Refugees protest for UN registration to resettle in a third country

Since ceasefire talks between the Karen National Union and the Burma government refugees in camps in Thailand are facing an uncertain future. Rumors about repartition plans and funding cuts by international donors have all added to the tension. Last week as many as 100 protesters took to the streets to voice their concerns over refugee registration.

Around 100 new refugees in Nu Po refugee camp on the Thai-Burma border staged a peaceful protest in front of the camp’s United Nation High Commissioner for Refugees for four hours demanding to be officially registered as refugees so they could start proceedings to be resettled in a third country.

Most of the protesting refugees are new arrivals to the Nu Po camp located in Umpang district, Tak Province.

These refugees arrived in Thailand in 2009 after conflict forced them across the border, but so far have yet to be officially registered by the UNHCR and the Thai government. The refugees have only received food rations registration papers issued by the Thai Burma Border Consortium, a Non-Government Organization that delivers aid to refugees in the Thai Burma border camps.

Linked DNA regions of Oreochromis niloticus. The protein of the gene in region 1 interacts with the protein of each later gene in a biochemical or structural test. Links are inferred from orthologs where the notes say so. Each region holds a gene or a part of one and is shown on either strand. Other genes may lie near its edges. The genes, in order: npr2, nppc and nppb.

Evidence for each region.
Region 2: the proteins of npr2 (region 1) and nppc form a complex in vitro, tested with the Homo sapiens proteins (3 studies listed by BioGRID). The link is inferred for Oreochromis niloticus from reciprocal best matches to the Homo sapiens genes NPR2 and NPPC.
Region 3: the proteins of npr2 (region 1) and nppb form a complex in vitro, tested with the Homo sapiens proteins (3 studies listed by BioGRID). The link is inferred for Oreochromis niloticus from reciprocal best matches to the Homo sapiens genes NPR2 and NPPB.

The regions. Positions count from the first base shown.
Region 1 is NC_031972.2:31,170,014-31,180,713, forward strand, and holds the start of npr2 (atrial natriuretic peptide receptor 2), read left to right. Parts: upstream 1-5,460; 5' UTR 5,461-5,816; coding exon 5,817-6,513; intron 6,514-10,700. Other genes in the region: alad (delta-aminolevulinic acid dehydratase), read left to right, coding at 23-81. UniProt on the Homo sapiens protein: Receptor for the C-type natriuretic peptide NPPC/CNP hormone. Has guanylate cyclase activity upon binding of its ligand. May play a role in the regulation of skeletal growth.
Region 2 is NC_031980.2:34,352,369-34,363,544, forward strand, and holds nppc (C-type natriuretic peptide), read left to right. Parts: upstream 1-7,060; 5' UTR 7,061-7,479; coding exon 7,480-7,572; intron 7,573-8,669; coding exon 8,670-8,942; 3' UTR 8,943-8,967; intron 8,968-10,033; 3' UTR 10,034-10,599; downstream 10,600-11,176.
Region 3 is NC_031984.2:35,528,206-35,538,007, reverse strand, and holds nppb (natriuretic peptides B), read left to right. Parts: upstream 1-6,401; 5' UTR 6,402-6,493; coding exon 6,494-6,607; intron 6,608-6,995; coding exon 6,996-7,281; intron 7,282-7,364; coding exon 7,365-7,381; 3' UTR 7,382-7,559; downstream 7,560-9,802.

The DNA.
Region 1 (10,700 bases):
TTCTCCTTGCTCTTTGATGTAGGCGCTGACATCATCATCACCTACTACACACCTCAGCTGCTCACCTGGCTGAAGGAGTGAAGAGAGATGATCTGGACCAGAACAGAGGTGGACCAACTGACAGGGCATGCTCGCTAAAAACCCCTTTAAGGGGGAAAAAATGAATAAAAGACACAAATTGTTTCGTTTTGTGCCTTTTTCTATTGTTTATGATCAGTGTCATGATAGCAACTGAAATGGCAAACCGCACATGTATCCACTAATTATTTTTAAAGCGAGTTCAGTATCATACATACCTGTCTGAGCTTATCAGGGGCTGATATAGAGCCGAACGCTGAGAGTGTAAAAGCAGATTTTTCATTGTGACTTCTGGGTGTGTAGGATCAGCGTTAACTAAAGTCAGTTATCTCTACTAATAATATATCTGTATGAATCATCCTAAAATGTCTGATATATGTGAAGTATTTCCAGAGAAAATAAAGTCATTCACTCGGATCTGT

Saw Thoo Lei Doh Soe, secretary of Nu Po camp committee said that the protesters are refugees waiting to resettle to a third country.

Speaking to Karen News, Saw Thoo Lei Doh Soe said it is now not easy to get the UN to register new refugees.

“Even though they protest, it is not possible for the UNHCR to register them as official refugees and for them to be resettled. There are many policies and regulations laid down by the Thai authorities and it is only when Thai authority allows it that the UNHCR can register refugees.”

The protesters say they met and talked with the UNHCR field officer, but they have yet to receive a clear answer about their future.

Saw Tun Win, a member of the Karen Refugee Committee who witnessed the protest said that the demonstration was mainly about resettlement.

This is the first time a protest has taken place at Nu Po refugee camp, the protesters included ethnic nationalities from the Kachin, Chin, Mon, Burman, Arakan and Shan.

According to KRC’s latest report there are over 10,000 refugees living in Nu Po refugee camp – it is estimated around 8,000 are officially registered and around 3,000 are still unregistered.

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